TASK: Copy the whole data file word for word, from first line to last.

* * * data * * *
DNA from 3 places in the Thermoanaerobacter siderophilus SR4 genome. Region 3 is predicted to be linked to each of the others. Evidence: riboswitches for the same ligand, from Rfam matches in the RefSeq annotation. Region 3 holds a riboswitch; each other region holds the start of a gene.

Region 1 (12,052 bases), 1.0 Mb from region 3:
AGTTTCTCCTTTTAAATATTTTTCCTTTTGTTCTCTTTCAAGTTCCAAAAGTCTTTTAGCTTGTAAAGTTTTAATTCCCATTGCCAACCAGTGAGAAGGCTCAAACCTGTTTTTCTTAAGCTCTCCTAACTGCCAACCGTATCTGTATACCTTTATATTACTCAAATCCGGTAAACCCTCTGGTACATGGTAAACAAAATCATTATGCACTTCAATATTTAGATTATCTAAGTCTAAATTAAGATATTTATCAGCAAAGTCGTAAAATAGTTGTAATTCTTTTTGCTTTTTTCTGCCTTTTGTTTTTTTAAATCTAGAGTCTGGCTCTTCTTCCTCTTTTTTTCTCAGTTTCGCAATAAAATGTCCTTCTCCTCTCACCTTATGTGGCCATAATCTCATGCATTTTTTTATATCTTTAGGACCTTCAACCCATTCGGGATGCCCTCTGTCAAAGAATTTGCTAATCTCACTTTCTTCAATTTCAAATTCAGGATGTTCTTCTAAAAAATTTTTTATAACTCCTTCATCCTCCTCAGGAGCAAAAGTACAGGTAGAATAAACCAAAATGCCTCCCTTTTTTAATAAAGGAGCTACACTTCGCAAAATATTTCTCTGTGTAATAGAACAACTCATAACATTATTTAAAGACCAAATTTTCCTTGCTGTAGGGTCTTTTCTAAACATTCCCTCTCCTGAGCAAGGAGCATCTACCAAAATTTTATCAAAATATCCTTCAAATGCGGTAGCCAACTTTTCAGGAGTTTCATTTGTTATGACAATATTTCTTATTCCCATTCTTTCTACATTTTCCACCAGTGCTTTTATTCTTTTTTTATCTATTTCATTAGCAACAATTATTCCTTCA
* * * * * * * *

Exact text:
DNA from 3 places in the Thermoanaerobacter siderophilus SR4 genome. Region 3 is predicted to be linked to each of the others. Evidence: riboswitches for the same ligand, from Rfam matches in the RefSeq annotation. Region 3 holds a riboswitch; each other region holds the start of a gene.

Region 1 (12,052 bases), 1.0 Mb from region 3:
AGTTTCTCCTTTTAAATATTTTTCCTTTTGTTCTCTTTCAAGTTCCAAAAGTCTTTTAGCTTGTAAAGTTTTAATTCCCATTGCCAACCAGTGAGAAGGCTCAAACCTGTTTTTCTTAAGCTCTCCTAACTGCCAACCGTATCTGTATACCTTTATATTACTCAAATCCGGTAAACCCTCTGGTACATGGTAAACAAAATCATTATGCACTTCAATATTTAGATTATCTAAGTCTAAATTAAGATATTTATCAGCAAAGTCGTAAAATAGTTGTAATTCTTTTTGCTTTTTTCTGCCTTTTGTTTTTTTAAATCTAGAGTCTGGCTCTTCTTCCTCTTTTTTTCTCAGTTTCGCAATAAAATGTCCTTCTCCTCTCACCTTATGTGGCCATAATCTCATGCATTTTTTTATATCTTTAGGACCTTCAACCCATTCGGGATGCCCTCTGTCAAAGAATTTGCTAATCTCACTTTCTTCAATTTCAAATTCAGGATGTTCTTCTAAAAAATTTTTTATAACTCCTTCATCCTCCTCAGGAGCAAAAGTACAGGTAGAATAAACCAAAATGCCTCCCTTTTTTAATAAAGGAGCTACACTTCGCAAAATATTTCTCTGTGTAATAGAACAACTCATAACATTATTTAAAGACCAAATTTTCCTTGCTGTAGGGTCTTTTCTAAACATTCCCTCTCCTGAGCAAGGAGCATCTACCAAAATTTTATCAAAATATCCTTCAAATGCGGTAGCCAACTTTTCAGGAGTTTCATTTGTTATGACAATATTTCTTATTCCCATTCTTTCTACATTTTCCACCAGTGCTTTTATTCTTTTTTTATCTATTTCATTAGCAACAATTATTCCTTCA